This book examines one aspect of the life and thought of Francis of Assisi, founder of the Franciscan monastic order. Contemporary interest in Francis has focused on his attitude toward nature. Sorrell argues persuasively that Francis' ideas can only be properly understood in their thirteenth-century context. Through close analysis of Francis' writings, Sorrell shows that many of Francis' beliefs concerning the proper relation of man to the natural world have their
antecedents in scripture and in the medieval monastic tradition. Other Franciscan ideas and practices, however, appear entirely original; his nature mysticism, his concept of familial relationships with created things, his extension of Christian almsgiving to creatures. Sorrell insists, however, that
only by seeing Francis in terms of the Western traditions in which he arose can we appreciate the true originality of this extraordinary figure, and the relevance of his thought to modern environmental concerns.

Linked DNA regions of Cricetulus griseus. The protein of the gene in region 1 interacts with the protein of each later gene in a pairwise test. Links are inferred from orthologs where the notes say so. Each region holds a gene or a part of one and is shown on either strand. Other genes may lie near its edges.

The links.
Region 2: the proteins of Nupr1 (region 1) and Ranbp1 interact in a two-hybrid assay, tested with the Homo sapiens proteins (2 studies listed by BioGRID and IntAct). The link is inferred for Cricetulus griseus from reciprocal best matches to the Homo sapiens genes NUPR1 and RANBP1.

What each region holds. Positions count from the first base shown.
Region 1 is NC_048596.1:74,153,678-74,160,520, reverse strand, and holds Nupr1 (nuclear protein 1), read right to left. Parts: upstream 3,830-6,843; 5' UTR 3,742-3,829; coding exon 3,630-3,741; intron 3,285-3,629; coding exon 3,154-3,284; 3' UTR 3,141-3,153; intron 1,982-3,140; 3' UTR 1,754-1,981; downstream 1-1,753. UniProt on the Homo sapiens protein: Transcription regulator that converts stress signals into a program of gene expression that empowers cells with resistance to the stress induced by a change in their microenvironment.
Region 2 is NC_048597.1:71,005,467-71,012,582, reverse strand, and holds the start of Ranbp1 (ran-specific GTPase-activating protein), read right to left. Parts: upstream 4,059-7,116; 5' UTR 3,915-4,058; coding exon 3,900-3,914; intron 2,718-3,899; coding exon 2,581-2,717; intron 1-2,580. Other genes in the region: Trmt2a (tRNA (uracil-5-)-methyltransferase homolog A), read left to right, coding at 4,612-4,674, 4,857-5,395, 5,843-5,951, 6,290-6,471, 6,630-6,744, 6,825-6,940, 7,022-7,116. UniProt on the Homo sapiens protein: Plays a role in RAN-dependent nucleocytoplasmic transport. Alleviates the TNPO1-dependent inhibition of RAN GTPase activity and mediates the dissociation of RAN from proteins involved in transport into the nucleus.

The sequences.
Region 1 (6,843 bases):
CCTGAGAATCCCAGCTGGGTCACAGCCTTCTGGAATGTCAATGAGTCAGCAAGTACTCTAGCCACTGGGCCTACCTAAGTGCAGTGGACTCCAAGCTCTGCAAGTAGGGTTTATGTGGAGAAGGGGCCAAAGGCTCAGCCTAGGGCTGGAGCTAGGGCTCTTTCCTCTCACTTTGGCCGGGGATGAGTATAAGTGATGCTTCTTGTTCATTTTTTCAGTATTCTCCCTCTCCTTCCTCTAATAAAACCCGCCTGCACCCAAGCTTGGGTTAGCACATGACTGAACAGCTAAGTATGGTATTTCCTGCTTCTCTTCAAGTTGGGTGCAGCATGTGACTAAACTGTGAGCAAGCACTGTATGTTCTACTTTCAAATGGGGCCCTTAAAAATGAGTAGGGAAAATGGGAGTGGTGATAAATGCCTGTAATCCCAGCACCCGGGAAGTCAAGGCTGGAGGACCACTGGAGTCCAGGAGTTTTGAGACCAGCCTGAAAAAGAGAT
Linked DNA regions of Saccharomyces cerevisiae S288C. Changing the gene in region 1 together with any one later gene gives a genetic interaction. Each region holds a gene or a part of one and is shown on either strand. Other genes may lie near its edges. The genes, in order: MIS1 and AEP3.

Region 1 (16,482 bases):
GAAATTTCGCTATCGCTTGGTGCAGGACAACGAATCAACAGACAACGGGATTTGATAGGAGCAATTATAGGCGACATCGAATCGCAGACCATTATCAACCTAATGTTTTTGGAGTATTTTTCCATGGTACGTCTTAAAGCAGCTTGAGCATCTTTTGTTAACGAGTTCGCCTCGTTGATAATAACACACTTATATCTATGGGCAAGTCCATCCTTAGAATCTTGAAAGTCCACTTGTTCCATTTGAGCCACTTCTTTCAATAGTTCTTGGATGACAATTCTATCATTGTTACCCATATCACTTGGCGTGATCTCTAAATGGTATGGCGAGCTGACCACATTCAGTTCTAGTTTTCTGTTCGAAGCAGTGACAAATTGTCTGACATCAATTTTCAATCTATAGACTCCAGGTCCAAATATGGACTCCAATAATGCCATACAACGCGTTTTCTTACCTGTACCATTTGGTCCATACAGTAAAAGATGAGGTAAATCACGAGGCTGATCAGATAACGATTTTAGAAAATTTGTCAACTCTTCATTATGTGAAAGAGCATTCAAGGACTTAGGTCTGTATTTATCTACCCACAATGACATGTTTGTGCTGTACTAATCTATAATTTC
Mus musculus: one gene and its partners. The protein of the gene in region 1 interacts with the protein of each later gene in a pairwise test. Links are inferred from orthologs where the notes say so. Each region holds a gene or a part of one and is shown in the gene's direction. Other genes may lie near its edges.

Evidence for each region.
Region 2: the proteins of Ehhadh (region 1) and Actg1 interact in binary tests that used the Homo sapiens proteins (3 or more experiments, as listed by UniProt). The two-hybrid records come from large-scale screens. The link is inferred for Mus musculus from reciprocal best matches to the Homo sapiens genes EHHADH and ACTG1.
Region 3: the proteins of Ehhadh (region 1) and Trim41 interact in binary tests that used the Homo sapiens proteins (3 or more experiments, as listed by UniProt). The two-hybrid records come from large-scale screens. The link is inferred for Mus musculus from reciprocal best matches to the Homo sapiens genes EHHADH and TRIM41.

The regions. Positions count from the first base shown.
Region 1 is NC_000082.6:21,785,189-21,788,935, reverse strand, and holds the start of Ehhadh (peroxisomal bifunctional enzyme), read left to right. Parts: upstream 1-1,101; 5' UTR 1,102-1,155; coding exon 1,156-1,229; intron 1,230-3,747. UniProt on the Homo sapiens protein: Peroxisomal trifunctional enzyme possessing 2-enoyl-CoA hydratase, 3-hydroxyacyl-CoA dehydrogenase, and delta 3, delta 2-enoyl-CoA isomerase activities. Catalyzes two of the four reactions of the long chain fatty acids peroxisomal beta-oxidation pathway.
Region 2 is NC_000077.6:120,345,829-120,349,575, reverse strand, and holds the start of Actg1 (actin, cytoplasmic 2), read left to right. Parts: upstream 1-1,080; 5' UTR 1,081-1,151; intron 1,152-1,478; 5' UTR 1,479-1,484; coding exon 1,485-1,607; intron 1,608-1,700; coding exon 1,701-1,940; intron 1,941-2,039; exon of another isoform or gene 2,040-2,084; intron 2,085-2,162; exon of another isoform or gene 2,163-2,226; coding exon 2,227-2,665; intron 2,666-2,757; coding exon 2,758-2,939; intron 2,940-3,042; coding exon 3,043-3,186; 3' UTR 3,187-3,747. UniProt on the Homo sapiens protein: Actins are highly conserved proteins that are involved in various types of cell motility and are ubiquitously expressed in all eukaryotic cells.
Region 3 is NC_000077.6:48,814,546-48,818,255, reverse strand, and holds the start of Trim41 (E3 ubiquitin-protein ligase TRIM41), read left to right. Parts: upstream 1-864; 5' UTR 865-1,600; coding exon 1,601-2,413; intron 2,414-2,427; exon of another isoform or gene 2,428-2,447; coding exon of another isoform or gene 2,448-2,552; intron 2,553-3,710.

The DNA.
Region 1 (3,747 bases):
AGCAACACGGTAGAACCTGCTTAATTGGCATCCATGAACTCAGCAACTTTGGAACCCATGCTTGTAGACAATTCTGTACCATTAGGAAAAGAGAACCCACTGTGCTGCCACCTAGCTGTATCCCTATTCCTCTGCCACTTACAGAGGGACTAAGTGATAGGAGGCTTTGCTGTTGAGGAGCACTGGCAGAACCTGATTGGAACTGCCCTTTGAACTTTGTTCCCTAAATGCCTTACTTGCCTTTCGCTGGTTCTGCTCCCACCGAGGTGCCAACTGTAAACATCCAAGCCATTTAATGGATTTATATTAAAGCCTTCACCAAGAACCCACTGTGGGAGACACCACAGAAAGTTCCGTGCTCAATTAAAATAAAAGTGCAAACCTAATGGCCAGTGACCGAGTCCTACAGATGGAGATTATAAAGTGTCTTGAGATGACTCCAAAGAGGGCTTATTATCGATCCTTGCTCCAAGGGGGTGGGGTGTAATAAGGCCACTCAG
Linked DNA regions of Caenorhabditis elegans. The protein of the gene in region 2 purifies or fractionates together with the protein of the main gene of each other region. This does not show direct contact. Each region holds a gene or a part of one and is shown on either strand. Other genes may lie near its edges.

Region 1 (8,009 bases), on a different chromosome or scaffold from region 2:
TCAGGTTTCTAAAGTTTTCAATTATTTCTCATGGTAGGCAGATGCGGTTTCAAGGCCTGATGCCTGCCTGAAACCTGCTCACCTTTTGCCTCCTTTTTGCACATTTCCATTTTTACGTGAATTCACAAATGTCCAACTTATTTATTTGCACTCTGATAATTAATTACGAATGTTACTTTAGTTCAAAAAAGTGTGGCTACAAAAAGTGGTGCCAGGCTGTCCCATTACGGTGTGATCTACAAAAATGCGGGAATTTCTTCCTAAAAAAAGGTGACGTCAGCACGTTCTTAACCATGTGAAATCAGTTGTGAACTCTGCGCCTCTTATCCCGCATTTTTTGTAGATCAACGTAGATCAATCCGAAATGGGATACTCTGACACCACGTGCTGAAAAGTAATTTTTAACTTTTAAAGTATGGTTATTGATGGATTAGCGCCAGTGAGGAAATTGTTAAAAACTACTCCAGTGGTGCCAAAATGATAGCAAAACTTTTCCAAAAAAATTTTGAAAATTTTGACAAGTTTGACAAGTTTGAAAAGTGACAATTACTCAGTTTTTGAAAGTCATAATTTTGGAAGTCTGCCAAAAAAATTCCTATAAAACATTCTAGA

Publisher: Oxford University Press Inc
Number of pages: 236
Weight: 434 g
Dimensions: 218 x 144 x 21 mm
'Sorrell is a professional historian, who brings a fund of learning and insight and common-sense, as well as a strong commitment to an inspiring theme, to a well-worn path. The result is a fresh appraisal of the evidence ... helpful, thoughtful, sensitive study.'
Rosalind B. Brooke, Clare Hall, Cambridge, Journal of Ecclesiastical History